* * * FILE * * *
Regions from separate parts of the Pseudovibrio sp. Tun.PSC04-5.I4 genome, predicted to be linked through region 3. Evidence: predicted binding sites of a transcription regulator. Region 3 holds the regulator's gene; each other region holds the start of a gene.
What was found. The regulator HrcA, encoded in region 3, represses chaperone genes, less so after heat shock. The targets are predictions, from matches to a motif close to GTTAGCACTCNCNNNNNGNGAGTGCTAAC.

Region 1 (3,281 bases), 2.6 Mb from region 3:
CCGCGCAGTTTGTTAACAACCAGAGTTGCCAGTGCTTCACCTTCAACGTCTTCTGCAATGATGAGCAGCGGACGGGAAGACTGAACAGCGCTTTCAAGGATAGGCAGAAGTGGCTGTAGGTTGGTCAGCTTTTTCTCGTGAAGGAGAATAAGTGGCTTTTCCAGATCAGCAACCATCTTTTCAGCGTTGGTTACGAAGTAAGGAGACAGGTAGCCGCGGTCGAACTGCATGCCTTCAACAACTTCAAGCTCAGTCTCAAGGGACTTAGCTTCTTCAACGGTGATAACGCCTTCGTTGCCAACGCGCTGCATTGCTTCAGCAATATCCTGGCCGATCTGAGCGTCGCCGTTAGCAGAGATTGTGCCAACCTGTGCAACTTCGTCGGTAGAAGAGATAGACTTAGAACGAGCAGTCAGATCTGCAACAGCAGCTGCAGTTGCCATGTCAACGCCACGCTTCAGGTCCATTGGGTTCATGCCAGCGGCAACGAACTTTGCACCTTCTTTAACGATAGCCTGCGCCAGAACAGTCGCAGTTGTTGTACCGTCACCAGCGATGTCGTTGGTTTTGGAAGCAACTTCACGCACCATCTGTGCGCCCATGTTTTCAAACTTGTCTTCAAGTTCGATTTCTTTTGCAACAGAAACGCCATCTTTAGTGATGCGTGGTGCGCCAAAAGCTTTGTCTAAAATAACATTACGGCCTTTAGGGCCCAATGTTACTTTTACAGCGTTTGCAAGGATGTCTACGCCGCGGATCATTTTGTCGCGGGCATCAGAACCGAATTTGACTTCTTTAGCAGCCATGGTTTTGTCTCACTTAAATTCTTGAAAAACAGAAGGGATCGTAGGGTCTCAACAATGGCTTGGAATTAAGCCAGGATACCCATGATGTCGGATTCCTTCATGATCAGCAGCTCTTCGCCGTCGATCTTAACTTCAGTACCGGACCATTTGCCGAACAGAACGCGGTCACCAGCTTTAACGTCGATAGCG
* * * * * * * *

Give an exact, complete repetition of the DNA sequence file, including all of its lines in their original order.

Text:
Regions from separate parts of the Pseudovibrio sp. Tun.PSC04-5.I4 genome, predicted to be linked through region 3. Evidence: predicted binding sites of a transcription regulator. Region 3 holds the regulator's gene; each other region holds the start of a gene.
What was found. The regulator HrcA, encoded in region 3, represses chaperone genes, less so after heat shock. The targets are predictions, from matches to a motif close to GTTAGCACTCNCNNNNNGNGAGTGCTAAC.

Region 1 (3,281 bases), 2.6 Mb from region 3:
CCGCGCAGTTTGTTAACAACCAGAGTTGCCAGTGCTTCACCTTCAACGTCTTCTGCAATGATGAGCAGCGGACGGGAAGACTGAACAGCGCTTTCAAGGATAGGCAGAAGTGGCTGTAGGTTGGTCAGCTTTTTCTCGTGAAGGAGAATAAGTGGCTTTTCCAGATCAGCAACCATCTTTTCAGCGTTGGTTACGAAGTAAGGAGACAGGTAGCCGCGGTCGAACTGCATGCCTTCAACAACTTCAAGCTCAGTCTCAAGGGACTTAGCTTCTTCAACGGTGATAACGCCTTCGTTGCCAACGCGCTGCATTGCTTCAGCAATATCCTGGCCGATCTGAGCGTCGCCGTTAGCAGAGATTGTGCCAACCTGTGCAACTTCGTCGGTAGAAGAGATAGACTTAGAACGAGCAGTCAGATCTGCAACAGCAGCTGCAGTTGCCATGTCAACGCCACGCTTCAGGTCCATTGGGTTCATGCCAGCGGCAACGAACTTTGCACCTTCTTTAACGATAGCCTGCGCCAGAACAGTCGCAGTTGTTGTACCGTCACCAGCGATGTCGTTGGTTTTGGAAGCAACTTCACGCACCATCTGTGCGCCCATGTTTTCAAACTTGTCTTCAAGTTCGATTTCTTTTGCAACAGAAACGCCATCTTTAGTGATGCGTGGTGCGCCAAAAGCTTTGTCTAAAATAACATTACGGCCTTTAGGGCCCAATGTTACTTTTACAGCGTTTGCAAGGATGTCTACGCCGCGGATCATTTTGTCGCGGGCATCAGAACCGAATTTGACTTCTTTAGCAGCCATGGTTTTGTCTCACTTAAATTCTTGAAAAACAGAAGGGATCGTAGGGTCTCAACAATGGCTTGGAATTAAGCCAGGATACCCATGATGTCGGATTCCTTCATGATCAGCAGCTCTTCGCCGTCGATCTTAACTTCAGTACCGGACCATTTGCCGAACAGAACGCGGTCACCAGCTTTAACGTCGATAGCG